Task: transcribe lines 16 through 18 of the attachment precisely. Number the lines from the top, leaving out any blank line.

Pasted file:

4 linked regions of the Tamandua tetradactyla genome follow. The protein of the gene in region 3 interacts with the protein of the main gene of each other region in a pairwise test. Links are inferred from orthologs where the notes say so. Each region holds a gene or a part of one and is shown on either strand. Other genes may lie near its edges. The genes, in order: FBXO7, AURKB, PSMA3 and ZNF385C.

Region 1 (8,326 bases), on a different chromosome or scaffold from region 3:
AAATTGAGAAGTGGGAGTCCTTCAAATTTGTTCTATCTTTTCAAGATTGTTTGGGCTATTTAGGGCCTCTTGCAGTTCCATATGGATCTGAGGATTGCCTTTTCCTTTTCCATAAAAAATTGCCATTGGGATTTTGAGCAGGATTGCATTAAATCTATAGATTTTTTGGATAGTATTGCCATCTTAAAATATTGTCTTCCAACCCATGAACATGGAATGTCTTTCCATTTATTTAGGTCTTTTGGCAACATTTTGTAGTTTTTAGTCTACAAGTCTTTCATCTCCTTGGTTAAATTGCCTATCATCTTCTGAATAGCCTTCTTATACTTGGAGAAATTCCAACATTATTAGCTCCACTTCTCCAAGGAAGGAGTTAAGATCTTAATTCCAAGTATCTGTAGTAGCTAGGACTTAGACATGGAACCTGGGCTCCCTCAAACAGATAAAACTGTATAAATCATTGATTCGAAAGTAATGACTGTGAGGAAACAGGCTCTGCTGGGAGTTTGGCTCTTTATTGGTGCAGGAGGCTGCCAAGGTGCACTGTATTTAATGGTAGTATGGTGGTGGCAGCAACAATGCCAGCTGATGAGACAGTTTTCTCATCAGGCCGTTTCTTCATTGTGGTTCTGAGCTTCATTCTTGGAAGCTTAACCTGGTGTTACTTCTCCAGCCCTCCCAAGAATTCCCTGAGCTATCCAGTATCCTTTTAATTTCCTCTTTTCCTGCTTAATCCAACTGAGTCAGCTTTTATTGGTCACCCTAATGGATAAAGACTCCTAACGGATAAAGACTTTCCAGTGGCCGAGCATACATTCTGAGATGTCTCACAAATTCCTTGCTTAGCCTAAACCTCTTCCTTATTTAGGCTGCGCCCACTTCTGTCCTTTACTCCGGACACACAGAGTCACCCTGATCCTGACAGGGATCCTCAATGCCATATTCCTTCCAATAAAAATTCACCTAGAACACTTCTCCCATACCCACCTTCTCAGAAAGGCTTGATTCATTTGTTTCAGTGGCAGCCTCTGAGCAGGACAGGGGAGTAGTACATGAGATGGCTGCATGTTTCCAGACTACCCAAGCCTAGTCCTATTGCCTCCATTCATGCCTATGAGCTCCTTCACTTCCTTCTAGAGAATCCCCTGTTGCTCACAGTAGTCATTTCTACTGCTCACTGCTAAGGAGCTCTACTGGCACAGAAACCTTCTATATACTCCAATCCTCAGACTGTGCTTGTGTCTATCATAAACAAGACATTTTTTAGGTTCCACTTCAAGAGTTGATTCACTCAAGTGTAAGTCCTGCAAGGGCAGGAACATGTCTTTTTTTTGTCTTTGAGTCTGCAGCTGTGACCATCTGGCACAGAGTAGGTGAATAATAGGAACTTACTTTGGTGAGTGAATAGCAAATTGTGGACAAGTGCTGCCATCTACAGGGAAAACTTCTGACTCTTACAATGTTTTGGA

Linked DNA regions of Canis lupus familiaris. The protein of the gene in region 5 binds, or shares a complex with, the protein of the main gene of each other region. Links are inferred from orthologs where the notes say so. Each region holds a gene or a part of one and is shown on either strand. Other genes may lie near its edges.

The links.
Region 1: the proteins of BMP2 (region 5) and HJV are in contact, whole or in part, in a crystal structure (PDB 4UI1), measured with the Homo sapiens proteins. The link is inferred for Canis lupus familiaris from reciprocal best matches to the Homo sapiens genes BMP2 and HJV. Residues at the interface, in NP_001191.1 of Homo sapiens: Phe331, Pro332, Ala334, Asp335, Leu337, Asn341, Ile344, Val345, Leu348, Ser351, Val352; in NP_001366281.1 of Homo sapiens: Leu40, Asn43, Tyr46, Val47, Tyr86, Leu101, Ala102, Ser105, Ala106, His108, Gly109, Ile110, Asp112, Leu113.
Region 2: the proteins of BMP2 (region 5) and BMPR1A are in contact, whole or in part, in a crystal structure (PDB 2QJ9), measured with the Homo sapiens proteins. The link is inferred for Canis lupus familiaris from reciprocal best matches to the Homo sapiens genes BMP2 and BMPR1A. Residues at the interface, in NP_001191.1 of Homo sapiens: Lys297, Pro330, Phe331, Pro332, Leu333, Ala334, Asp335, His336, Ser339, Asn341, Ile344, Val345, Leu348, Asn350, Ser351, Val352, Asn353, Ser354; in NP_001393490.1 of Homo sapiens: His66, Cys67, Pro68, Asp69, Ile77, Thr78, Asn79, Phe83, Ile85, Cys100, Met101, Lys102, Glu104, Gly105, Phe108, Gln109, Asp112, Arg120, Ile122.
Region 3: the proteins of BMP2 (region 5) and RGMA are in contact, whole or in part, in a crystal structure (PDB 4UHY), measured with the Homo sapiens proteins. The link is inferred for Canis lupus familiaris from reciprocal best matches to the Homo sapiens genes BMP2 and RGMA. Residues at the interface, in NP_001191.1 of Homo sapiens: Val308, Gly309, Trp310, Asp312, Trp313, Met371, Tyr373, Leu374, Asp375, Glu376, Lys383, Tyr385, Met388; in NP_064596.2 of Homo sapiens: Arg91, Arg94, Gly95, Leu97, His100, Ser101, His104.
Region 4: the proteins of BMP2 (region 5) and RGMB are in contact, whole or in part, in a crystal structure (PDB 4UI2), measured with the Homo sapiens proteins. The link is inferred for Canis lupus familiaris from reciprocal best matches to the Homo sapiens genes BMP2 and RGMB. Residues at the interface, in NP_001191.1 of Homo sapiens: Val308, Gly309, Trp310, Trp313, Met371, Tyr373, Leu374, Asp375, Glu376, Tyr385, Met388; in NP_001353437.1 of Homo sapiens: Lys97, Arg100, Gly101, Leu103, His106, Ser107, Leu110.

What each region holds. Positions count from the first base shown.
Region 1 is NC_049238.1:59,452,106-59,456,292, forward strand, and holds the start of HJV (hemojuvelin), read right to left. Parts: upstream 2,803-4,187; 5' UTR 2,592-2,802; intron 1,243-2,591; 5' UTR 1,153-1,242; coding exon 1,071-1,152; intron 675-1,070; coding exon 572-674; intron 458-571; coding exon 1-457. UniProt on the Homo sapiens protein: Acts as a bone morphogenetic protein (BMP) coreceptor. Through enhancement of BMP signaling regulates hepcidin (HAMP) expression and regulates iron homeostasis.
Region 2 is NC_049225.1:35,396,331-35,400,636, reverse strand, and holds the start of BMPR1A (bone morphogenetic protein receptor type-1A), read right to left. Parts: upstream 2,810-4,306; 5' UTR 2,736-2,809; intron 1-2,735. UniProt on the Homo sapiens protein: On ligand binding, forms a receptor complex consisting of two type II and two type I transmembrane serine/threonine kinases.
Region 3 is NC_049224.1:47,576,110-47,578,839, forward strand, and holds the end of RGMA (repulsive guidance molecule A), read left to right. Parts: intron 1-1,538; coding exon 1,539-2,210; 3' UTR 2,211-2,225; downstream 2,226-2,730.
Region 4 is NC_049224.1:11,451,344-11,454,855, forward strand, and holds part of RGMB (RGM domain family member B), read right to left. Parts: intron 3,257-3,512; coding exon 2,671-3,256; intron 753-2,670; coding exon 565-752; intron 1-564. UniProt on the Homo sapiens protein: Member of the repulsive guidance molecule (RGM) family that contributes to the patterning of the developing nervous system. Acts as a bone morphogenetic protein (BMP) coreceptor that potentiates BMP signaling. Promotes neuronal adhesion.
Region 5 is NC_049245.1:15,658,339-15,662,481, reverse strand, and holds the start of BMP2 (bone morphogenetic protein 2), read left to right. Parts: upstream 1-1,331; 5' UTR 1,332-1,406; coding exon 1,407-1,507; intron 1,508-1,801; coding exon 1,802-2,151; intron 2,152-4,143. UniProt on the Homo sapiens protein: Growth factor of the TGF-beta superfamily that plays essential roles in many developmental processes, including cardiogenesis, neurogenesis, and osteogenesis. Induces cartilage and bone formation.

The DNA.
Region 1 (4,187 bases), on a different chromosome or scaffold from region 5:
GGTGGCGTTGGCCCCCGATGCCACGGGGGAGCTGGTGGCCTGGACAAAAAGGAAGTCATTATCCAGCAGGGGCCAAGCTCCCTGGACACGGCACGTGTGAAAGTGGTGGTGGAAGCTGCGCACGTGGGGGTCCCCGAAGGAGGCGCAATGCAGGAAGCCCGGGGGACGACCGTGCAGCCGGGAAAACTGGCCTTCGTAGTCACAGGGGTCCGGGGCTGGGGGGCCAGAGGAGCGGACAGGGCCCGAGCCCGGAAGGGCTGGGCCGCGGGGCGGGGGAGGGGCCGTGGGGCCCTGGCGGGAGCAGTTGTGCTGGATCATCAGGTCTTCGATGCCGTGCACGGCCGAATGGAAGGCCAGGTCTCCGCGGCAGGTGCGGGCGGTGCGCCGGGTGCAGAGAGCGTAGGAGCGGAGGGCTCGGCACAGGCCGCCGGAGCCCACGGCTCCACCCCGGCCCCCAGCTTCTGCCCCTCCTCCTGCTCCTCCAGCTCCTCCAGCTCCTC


The DNA.
Region 1 (4,187 bases), on a different chromosome or scaffold from region 5:
GGTGGCGTTGGCCCCCGATGCCACGGGGGAGCTGGTGGCCTGGACAAAAAGGAAGTCATTATCCAGCAGGGGCCAAGCTCCCTGGACACGGCACGTGTGAAAGTGGTGGTGGAAGCTGCGCACGTGGGGGTCCCCGAAGGAGGCGCAATGCAGGAAGCCCGGGGGACGACCGTGCAGCCGGGAAAACTGGCCTTCGTAGTCACAGGGGTCCGGGGCTGGGGGGCCAGAGGAGCGGACAGGGCCCGAGCCCGGAAGGGCTGGGCCGCGGGGCGGGGGAGGGGCCGTGGGGCCCTGGCGGGAGCAGTTGTGCTGGATCATCAGGTCTTCGATGCCGTGCACGGCCGAATGGAAGGCCAGGTCTCCGCGGCAGGTGCGGGCGGTGCGCCGGGTGCAGAGAGCGTAGGAGCGGAGGGCTCGGCACAGGCCGCCGGAGCCCACGGCTCCACCCCGGCCCCCAGCTTCTGCCCCTCCTCCTGCTCCTCCAGCTCCTCCAGCTCCTC